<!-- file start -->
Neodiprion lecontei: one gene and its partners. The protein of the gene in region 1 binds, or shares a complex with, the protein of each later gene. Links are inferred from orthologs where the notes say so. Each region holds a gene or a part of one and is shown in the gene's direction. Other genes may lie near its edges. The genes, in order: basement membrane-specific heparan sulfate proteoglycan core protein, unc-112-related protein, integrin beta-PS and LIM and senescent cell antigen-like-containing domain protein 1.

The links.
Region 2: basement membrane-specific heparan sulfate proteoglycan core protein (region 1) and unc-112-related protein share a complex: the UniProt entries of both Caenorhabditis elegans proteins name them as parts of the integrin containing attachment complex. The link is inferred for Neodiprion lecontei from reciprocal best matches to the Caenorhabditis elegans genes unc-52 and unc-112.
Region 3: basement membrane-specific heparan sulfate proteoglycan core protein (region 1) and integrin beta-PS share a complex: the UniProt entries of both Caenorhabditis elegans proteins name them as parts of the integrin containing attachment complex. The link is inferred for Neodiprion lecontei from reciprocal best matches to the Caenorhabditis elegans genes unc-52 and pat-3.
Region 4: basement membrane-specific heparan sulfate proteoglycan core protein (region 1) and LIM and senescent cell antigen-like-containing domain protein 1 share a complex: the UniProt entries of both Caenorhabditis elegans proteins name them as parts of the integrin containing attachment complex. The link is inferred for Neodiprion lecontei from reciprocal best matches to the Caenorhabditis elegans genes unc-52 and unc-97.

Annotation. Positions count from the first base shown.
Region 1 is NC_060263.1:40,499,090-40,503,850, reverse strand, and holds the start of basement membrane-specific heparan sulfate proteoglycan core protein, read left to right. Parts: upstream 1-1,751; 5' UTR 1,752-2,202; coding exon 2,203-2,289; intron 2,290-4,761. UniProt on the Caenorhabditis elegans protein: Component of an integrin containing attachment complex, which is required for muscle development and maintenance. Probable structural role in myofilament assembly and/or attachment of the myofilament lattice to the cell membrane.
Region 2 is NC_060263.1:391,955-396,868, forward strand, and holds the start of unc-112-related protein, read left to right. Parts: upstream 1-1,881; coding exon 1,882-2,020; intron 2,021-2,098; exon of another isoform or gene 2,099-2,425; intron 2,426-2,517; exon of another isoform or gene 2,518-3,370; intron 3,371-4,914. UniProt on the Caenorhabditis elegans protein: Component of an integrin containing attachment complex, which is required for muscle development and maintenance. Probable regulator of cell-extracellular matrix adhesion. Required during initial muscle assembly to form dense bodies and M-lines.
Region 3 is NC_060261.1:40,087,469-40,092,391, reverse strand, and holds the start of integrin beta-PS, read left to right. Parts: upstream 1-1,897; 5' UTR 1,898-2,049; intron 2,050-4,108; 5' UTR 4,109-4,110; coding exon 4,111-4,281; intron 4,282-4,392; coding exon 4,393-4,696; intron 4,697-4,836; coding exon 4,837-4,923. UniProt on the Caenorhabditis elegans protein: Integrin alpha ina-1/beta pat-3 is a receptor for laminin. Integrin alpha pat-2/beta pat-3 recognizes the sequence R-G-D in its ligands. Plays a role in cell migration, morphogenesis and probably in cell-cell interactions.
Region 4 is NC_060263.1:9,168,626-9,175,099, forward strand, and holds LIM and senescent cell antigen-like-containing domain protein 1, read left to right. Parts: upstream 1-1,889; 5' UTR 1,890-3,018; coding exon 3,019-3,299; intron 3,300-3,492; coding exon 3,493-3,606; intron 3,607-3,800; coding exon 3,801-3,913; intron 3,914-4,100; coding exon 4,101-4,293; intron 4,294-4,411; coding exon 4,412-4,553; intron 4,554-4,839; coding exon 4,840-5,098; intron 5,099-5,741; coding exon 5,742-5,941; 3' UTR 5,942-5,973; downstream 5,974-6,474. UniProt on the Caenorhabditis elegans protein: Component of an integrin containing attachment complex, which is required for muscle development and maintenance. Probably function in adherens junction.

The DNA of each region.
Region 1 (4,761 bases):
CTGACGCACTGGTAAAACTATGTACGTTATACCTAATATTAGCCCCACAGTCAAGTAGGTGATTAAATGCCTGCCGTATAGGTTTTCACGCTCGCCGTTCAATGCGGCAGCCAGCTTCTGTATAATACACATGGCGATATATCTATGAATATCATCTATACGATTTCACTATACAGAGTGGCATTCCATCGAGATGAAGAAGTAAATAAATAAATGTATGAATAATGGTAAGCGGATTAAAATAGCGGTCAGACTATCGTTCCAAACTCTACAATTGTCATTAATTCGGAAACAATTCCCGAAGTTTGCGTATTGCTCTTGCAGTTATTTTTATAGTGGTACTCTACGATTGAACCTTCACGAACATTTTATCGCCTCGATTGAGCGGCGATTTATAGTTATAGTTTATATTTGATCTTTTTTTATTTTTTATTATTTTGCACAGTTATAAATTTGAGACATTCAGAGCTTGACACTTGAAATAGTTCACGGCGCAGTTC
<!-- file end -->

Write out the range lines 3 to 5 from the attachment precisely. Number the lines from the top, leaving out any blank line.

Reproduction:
Region 2: basement membrane-specific heparan sulfate proteoglycan core protein (region 1) and unc-112-related protein share a complex: the UniProt entries of both Caenorhabditis elegans proteins name them as parts of the integrin containing attachment complex. The link is inferred for Neodiprion lecontei from reciprocal best matches to the Caenorhabditis elegans genes unc-52 and unc-112.
Region 3: basement membrane-specific heparan sulfate proteoglycan core protein (region 1) and integrin beta-PS share a complex: the UniProt entries of both Caenorhabditis elegans proteins name them as parts of the integrin containing attachment complex. The link is inferred for Neodiprion lecontei from reciprocal best matches to the Caenorhabditis elegans genes unc-52 and pat-3.
Region 4: basement membrane-specific heparan sulfate proteoglycan core protein (region 1) and LIM and senescent cell antigen-like-containing domain protein 1 share a complex: the UniProt entries of both Caenorhabditis elegans proteins name them as parts of the integrin containing attachment complex. The link is inferred for Neodiprion lecontei from reciprocal best matches to the Caenorhabditis elegans genes unc-52 and unc-97.